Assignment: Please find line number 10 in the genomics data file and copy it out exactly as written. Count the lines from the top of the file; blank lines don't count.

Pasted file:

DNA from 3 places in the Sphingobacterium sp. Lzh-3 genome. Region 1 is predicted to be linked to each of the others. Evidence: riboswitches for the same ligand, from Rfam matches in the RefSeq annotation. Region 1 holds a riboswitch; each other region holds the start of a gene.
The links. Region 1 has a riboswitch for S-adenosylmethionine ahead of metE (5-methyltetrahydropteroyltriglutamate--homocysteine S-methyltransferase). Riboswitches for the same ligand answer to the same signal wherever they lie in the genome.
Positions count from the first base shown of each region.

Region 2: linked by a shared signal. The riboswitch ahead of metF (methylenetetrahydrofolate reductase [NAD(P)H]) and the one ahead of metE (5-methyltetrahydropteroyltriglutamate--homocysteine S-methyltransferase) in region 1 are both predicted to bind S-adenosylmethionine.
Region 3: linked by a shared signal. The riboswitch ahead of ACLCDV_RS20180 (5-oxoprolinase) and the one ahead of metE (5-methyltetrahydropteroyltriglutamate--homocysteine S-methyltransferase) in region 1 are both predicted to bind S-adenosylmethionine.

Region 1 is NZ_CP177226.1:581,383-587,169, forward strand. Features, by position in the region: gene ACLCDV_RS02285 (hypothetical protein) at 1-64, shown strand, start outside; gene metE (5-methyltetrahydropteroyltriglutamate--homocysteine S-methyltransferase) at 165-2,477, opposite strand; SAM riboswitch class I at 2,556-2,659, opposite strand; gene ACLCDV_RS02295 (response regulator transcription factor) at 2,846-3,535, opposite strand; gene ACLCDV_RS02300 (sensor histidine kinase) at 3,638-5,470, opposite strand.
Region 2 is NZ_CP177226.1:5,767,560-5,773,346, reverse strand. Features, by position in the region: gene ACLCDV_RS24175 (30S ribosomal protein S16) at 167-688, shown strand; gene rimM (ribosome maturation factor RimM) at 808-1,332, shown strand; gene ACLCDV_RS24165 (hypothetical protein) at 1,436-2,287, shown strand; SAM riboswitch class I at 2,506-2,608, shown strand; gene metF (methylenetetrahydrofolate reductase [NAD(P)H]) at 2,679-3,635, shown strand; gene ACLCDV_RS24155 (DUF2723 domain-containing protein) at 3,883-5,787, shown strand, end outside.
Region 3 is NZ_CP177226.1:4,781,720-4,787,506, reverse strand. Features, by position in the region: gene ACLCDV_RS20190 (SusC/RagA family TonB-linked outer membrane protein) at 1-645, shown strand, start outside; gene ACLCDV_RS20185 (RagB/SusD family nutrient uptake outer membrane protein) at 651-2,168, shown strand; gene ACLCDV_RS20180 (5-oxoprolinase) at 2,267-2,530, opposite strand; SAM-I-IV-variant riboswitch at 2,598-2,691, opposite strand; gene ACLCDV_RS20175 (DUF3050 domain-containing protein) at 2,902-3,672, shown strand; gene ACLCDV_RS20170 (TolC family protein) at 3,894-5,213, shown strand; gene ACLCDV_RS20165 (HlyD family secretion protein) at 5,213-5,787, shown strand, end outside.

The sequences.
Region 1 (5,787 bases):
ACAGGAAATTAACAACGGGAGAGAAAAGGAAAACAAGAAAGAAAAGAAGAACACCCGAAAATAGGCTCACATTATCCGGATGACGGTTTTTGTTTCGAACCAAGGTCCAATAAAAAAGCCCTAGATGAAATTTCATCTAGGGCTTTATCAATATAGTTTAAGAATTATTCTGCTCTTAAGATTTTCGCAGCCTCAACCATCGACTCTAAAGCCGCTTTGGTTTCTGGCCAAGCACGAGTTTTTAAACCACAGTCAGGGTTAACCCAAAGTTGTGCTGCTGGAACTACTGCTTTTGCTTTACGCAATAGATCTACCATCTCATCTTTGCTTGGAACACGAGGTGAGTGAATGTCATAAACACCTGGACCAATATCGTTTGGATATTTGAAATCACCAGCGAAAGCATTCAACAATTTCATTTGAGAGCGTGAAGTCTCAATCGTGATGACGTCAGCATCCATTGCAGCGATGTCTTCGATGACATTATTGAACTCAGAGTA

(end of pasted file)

Region 1 (5,787 bases):